The sixty-six foods covered by the 2014 salt targets were the main contributors to dietary salt intakes in adults in the UK and provided about 54 % of salt in the diet(32). An additional twenty-four targets were set specifically for the eating out-of-home sector (such as quick service restaurants, takeaway and meal delivery businesses) on a maximum per serving basis. The analysis shows that for foods consumed in-home, just over half of the average salt reduction targets have been met. However, where maximum targets were set, 81 % of products overall had salt levels at or below their targets. For the out-of-home sector, 71 % of products overall were at or below maximum per serving targets, although it should be noted that the out-of-home targets were generally set at a higher level than the main salt targets to take into account their generally higher levels of salt(32).
Overall, the available evidence shows that since the programme began in 2004 there has been clear progress. Along with consumer campaigning and a range of other interventions, the stepwise lowering of salt targets for foods by up to 54 % between 2006 (when targets were first set) and 2014 (when the 2017 targets were published) is linked to a reduction in average population salt intake of 11 % between 2005–2006 and 2014(32).
The sugar reduction programme
In its Carbohydrates and health report published in 2015, SACN concluded that the recommended average population maximum intake of sugar should be halved and should not exceed 5 % of total dietary energy. SACN also recommended that consumption of sugar-sweetened drinks should be minimised by both adults and children(12). By meeting these recommendations within 10 years, not only would an individual's quality of life be improved but the National Health Sevice could save about £500 million every year (based on a conservative assessment).
SACN recommendations were accepted by the government and integrated into official UK dietary advice and key nutrition policy instruments, such as the Eatwell Guide (Fig. 2), and advice on institutional catering. More recently, a Change4Life campaign was launched to encourage parents to ‘Make a swap when you next shop’ to halve children's sugar intake. Local authorities, National Health Service and non-governmental organisation partners have been provided with a range of material and digital resources to support the campaign. Schools are also involved, with 3·6 million activity packs distributed to primary schools and free teaching resources available for teachers. The launch of this campaign received extensive coverage in the media and is expected to have a positive impact on children's diets.
In addition to consumer campaigning, a sugar reduction programme was implemented to challenge all sectors of the food industry to reduce by 20 % by 2020 the level of sugar in the ten categories that contribute most to the intakes of children up to 18 years (i.e. yoghurts and fromage frais; biscuits; cakes; morning goods; puddings; ice cream, lollies and sorbets; breakfast cereals; chocolate confectionery; sweet confectionery; and sweet spreads and sauces). As detailed in the technical guidance published in 2017(33), the reductions in sugar have to be accompanied by reductions in energy (where possible), no increases in saturated fat and the achievement of current salt targets.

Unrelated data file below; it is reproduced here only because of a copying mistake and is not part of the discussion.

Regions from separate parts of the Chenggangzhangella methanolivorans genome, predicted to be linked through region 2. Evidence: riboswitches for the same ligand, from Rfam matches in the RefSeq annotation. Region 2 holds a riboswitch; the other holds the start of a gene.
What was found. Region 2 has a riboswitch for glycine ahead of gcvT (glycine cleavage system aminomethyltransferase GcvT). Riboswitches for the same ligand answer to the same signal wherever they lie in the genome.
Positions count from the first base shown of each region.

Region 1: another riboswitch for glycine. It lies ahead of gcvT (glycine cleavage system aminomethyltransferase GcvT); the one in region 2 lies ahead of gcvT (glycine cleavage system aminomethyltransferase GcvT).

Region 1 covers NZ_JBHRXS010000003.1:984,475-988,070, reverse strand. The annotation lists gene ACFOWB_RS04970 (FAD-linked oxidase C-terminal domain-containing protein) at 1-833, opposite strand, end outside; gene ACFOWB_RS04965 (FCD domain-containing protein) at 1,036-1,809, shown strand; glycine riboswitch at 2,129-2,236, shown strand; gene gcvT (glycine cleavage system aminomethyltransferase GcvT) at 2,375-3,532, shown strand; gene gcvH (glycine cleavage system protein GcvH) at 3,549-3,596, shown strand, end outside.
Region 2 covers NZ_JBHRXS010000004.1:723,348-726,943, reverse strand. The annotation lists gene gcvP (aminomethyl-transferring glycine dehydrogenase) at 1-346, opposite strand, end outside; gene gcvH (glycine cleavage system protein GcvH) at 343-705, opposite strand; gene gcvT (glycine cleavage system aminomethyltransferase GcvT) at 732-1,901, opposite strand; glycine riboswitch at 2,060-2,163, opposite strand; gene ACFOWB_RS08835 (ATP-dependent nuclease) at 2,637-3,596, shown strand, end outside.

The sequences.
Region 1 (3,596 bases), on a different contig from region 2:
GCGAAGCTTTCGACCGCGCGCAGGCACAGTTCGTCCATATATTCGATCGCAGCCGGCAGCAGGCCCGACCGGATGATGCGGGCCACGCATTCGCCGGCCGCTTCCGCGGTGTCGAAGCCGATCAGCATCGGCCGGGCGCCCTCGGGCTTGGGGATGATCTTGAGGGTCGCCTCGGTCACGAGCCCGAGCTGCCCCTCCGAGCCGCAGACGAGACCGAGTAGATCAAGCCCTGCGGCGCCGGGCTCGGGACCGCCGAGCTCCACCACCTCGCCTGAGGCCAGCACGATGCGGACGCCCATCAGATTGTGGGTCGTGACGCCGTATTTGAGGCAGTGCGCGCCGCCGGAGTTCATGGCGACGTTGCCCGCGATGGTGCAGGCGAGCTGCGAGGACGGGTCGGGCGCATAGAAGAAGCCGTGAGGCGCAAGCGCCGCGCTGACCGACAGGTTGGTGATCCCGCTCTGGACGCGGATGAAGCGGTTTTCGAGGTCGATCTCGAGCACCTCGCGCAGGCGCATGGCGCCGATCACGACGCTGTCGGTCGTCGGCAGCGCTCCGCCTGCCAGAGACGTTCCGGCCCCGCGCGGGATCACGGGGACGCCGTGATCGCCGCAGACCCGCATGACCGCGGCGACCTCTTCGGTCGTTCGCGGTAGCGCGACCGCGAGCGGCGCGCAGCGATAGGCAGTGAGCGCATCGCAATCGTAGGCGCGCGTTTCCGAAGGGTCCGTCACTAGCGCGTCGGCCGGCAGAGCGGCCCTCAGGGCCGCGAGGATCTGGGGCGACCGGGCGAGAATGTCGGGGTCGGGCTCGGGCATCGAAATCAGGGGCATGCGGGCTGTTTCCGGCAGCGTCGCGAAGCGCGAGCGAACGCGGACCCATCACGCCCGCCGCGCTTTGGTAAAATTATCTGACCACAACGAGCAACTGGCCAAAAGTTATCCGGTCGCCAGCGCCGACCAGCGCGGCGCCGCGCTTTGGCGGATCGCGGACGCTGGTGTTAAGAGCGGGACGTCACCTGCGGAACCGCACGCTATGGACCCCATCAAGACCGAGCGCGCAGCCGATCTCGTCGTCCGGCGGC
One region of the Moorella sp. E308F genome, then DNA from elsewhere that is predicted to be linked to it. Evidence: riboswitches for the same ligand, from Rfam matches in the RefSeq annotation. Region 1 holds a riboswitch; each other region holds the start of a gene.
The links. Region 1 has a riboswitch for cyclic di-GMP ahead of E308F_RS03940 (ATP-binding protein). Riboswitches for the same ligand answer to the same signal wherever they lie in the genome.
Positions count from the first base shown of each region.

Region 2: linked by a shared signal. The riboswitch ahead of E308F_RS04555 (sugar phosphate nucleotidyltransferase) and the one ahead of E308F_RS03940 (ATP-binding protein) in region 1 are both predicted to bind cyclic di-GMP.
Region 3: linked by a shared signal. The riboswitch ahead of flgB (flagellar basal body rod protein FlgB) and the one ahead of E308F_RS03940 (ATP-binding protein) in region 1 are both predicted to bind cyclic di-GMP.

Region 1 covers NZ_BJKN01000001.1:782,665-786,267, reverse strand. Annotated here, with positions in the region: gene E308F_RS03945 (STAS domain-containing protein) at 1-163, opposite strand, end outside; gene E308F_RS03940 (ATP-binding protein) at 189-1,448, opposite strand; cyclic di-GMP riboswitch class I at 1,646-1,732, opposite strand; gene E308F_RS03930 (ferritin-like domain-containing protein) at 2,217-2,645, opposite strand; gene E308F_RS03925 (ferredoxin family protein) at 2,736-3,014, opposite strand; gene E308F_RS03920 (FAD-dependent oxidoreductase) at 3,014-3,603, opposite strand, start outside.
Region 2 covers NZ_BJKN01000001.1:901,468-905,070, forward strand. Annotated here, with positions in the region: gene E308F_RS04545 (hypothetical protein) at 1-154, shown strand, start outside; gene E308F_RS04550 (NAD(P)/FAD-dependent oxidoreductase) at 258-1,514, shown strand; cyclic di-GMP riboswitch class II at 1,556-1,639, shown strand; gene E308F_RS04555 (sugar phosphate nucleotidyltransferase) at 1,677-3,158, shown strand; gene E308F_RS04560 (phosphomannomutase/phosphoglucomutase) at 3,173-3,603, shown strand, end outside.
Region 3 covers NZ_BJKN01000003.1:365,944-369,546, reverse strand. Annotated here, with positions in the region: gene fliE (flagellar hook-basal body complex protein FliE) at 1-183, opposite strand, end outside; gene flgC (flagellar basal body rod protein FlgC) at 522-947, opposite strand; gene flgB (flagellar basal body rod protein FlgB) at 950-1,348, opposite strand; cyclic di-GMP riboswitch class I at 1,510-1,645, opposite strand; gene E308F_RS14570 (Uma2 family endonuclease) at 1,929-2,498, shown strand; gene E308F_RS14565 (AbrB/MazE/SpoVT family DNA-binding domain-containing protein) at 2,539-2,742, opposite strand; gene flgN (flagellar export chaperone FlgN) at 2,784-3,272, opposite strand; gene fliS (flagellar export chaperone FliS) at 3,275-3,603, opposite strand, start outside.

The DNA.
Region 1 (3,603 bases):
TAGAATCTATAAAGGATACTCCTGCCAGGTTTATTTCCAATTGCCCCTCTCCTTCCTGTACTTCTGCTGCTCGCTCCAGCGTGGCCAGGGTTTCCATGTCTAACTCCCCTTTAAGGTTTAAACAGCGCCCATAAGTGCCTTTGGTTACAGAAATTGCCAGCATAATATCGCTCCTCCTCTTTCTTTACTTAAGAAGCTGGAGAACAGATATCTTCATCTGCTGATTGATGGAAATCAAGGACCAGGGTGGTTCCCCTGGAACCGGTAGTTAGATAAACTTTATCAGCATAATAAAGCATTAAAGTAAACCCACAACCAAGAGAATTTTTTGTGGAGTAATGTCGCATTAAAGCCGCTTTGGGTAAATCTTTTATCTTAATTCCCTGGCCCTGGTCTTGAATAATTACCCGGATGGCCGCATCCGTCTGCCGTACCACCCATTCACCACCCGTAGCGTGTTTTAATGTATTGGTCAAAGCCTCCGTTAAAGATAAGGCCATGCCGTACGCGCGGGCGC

The industry was challenged to achieve a 5 % reduction in the first year of the programme and the corresponding report on progress was published in 2018(34). Cakes and morning goods being excluded from this first report due to a lack of data, progress was measured in eight categories out of the ten, showing reductions in sugar levels in five of them: yoghurts and fromage frais (−6 %), breakfast cereals (−5 %), sweet spreads and sauces (−5 %), ice cream, lollies and sorbets (−2 %) and sweet confectionery (−1 %). However, no change was seen for chocolate confectionery or biscuits (0 %) and an increase of 1 % was even measured for puddings. Overall, there has been a 2 % reduction in total sugar per 100 g for retailers own brand and manufacturer branded products(34).
These results are an early assessment of the progress of sugar reduction by industry and it has to be acknowledged that reformulated products take time to appear in stores and in shopping baskets. A clearer indication of progress should be available in the next progress report to be published in 2019, including data on cakes and morning goods. An overall figure for the volume of sugar removed from the market is also expected to be included in this report.
The calorie reduction programme
Following the sugar reduction programme, the scope and ambition of a calorie reduction programme was published in 2018(16). The evidence set out in this report was based on the recommended levels of energy intake published by SACN in 2011(35) with the aim to set the ambition, scope and timeline for extending the reformulation programme to cover the foods that contribute significantly to children's energy intakes. As seen in Table 2, overweight and obese children consume, on average, substantial amounts of excess calories every day compared with those with ideal body weights. This excess energy consumption increases the chances of becoming overweight and obese, which is a leading cause of poor health and premature death, including from CVD.